If you don’t let it in, you don’t have to get it out: Thought preemption as a method to control unwanted thoughts

Isaac Fradkin*, Eran Eldar

*Corresponding author for this work

Research output: Contribution to journalArticlepeer-review

2 Scopus citations

Abstract

To attain goals, people must proactively prevent interferences and react to interferences once they occur. Whereas most research focuses on how people deal with external interferences, here we investigate the use of proactive and reactive control in dealing with unwanted thoughts. To examine this question, we asked people to generate an association to each of several repeating cue words, while forbidding the repetition of associations. Reactively rejecting and replacing unwanted repeated associations after they occur entails slower response times. Conversely, proactive control entails constricting the search space and thus faster response times. To gain further insight into different potential proactive thought control mechanisms, we augmented the analysis of raw response times with a novel, hypothesis-based, tractable computational model describing how people serially sample associations. Our results indicate that people primarily react to unwanted thoughts after they occur. Yet, we found evidence for two latent proactive control mechanisms: one that allows people to mitigate the episodic strengthening of repeated thoughts, and another that helps avoid looping in a repetitive thought. Exploratory analysis showed a relationship between model parameters and self-reported individual differences in the control over unwanted thoughts in daily life. The findings indicate the novel task and model can advance our understanding of how people can and cannot control their thoughts and memories, and benefit future research on the mechanisms responsible for unwanted thought in different psychiatric conditions. Finally, we discuss implications concerning the involvement of associative thinking and various control processes in semantic fluency, decision-making and creativity.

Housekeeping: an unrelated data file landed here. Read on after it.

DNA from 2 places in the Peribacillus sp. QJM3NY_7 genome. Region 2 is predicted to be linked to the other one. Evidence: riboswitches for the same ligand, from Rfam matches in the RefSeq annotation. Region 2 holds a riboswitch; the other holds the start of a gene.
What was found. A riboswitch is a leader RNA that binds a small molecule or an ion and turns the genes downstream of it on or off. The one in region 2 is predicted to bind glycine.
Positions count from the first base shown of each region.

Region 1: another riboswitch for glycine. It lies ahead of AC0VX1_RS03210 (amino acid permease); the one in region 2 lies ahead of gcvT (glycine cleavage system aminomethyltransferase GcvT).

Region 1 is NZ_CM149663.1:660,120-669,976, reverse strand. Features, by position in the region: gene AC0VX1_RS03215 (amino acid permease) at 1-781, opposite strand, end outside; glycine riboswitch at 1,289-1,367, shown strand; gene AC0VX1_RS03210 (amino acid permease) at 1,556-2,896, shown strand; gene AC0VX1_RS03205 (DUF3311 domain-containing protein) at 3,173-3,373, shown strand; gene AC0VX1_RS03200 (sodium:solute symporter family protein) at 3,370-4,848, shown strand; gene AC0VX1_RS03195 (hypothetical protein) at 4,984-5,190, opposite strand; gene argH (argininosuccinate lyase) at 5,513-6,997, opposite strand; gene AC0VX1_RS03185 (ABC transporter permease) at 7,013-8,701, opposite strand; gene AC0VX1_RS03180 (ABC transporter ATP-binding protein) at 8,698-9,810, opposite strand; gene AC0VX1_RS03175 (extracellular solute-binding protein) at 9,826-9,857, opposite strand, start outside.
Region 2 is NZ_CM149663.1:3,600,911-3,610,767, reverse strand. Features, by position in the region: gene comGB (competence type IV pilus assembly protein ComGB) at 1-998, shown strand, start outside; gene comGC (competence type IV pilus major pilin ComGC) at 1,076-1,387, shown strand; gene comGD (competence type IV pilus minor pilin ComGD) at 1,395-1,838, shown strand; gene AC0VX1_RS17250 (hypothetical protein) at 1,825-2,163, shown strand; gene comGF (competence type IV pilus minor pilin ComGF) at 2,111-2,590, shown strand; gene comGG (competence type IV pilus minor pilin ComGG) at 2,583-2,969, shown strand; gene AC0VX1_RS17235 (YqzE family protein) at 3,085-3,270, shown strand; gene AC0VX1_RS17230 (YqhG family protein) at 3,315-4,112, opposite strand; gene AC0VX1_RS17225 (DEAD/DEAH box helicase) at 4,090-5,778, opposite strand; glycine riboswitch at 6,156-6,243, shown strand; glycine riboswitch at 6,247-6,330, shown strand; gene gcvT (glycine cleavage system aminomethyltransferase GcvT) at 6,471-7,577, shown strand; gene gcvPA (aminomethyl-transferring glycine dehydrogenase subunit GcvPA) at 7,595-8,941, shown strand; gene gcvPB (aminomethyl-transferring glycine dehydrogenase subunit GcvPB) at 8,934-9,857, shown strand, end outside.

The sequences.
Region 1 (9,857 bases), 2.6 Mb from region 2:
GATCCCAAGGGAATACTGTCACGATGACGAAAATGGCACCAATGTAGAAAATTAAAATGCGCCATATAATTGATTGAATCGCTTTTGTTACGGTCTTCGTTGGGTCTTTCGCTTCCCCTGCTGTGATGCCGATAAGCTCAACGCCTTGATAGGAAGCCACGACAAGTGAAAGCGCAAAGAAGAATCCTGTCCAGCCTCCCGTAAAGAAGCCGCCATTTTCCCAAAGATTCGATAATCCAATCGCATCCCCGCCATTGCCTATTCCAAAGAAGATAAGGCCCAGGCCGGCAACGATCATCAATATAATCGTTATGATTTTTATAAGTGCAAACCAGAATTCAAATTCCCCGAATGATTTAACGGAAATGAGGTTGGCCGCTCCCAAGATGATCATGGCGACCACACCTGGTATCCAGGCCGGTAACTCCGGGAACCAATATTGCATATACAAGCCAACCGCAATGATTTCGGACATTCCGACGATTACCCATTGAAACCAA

Original languageAmerican English
Article numbere1010285
JournalPLoS Computational Biology
Volume18
Issue number7
DOIs
StatePublished - Jul 2022

Bibliographical note

Publisher Copyright:
Copyright: © 2022 Fradkin, Eldar. This is an open access article distributed under the terms of the Creative Commons Attribution License, which permits unrestricted use, distribution, and reproduction in any medium, provided the original author and source are credited.

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